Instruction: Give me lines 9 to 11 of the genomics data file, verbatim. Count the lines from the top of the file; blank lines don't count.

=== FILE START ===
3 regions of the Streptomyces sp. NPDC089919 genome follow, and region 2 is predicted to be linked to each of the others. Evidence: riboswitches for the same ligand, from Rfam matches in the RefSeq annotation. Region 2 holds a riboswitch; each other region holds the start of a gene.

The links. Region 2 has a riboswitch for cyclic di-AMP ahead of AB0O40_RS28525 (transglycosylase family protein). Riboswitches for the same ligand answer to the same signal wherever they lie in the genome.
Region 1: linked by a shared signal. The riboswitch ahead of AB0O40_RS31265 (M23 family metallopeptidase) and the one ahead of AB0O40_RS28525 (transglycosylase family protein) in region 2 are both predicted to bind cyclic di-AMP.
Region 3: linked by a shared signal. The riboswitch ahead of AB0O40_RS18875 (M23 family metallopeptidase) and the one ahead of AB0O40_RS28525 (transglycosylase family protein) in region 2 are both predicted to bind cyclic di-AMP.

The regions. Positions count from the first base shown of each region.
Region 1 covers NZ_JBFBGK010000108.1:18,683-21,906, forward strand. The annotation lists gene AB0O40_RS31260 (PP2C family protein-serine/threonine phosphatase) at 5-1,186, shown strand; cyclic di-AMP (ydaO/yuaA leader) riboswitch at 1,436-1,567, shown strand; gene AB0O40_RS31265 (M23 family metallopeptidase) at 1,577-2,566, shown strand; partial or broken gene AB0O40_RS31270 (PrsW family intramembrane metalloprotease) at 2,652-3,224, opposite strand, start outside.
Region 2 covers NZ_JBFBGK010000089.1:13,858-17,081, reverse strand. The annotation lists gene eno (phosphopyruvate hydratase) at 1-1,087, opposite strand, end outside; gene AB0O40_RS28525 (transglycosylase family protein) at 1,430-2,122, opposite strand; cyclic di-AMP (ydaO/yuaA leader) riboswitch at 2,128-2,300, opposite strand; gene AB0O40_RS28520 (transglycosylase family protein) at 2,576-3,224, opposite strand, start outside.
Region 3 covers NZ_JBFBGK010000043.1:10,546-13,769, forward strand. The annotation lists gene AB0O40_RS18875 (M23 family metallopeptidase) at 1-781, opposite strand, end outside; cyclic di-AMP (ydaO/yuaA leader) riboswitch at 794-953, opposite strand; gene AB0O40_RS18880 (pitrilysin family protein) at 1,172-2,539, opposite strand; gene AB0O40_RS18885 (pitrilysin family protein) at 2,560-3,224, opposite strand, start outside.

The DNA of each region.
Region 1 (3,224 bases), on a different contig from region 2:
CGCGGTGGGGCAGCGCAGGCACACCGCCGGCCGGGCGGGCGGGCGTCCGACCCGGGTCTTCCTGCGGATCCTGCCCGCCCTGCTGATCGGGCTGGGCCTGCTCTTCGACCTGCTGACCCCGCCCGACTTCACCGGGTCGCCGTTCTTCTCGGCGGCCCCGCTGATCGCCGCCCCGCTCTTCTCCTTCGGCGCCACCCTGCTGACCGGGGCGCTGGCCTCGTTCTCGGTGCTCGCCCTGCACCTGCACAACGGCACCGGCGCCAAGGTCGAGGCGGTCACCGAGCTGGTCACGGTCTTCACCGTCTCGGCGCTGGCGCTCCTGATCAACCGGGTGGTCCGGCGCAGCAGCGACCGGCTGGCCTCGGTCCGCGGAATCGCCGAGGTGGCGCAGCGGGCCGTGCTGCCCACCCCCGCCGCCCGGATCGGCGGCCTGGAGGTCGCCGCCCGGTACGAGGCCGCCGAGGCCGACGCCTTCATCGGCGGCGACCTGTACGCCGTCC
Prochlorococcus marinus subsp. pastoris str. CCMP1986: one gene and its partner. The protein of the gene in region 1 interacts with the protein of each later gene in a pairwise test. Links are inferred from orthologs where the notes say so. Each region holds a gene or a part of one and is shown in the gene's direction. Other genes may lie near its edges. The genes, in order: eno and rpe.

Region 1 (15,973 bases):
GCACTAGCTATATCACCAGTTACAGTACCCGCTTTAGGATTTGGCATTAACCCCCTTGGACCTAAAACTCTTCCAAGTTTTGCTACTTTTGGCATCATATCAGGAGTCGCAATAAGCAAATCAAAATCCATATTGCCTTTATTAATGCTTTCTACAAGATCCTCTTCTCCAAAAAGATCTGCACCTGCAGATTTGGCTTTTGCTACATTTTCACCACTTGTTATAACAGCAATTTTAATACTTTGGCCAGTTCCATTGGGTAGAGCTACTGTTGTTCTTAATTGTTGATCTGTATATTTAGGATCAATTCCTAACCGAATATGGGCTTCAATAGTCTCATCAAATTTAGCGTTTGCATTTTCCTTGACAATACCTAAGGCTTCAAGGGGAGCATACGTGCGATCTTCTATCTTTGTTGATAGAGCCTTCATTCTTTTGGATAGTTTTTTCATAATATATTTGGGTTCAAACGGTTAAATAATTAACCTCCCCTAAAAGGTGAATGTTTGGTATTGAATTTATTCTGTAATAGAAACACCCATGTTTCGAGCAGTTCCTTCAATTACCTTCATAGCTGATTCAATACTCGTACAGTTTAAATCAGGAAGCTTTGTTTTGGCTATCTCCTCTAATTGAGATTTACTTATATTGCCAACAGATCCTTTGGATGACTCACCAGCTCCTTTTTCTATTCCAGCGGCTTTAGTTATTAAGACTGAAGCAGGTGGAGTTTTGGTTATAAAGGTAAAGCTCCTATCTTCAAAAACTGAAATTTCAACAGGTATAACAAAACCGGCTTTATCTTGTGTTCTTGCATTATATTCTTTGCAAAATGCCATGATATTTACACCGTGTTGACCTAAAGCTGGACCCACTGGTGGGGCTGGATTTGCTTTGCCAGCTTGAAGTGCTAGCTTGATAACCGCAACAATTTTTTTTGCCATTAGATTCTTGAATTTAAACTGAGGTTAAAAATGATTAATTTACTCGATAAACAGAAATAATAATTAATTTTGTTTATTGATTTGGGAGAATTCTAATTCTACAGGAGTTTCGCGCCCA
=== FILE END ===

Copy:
The DNA of each region.
Region 1 (3,224 bases), on a different contig from region 2:
CGCGGTGGGGCAGCGCAGGCACACCGCCGGCCGGGCGGGCGGGCGTCCGACCCGGGTCTTCCTGCGGATCCTGCCCGCCCTGCTGATCGGGCTGGGCCTGCTCTTCGACCTGCTGACCCCGCCCGACTTCACCGGGTCGCCGTTCTTCTCGGCGGCCCCGCTGATCGCCGCCCCGCTCTTCTCCTTCGGCGCCACCCTGCTGACCGGGGCGCTGGCCTCGTTCTCGGTGCTCGCCCTGCACCTGCACAACGGCACCGGCGCCAAGGTCGAGGCGGTCACCGAGCTGGTCACGGTCTTCACCGTCTCGGCGCTGGCGCTCCTGATCAACCGGGTGGTCCGGCGCAGCAGCGACCGGCTGGCCTCGGTCCGCGGAATCGCCGAGGTGGCGCAGCGGGCCGTGCTGCCCACCCCCGCCGCCCGGATCGGCGGCCTGGAGGTCGCCGCCCGGTACGAGGCCGCCGAGGCCGACGCCTTCATCGGCGGCGACCTGTACGCCGTCC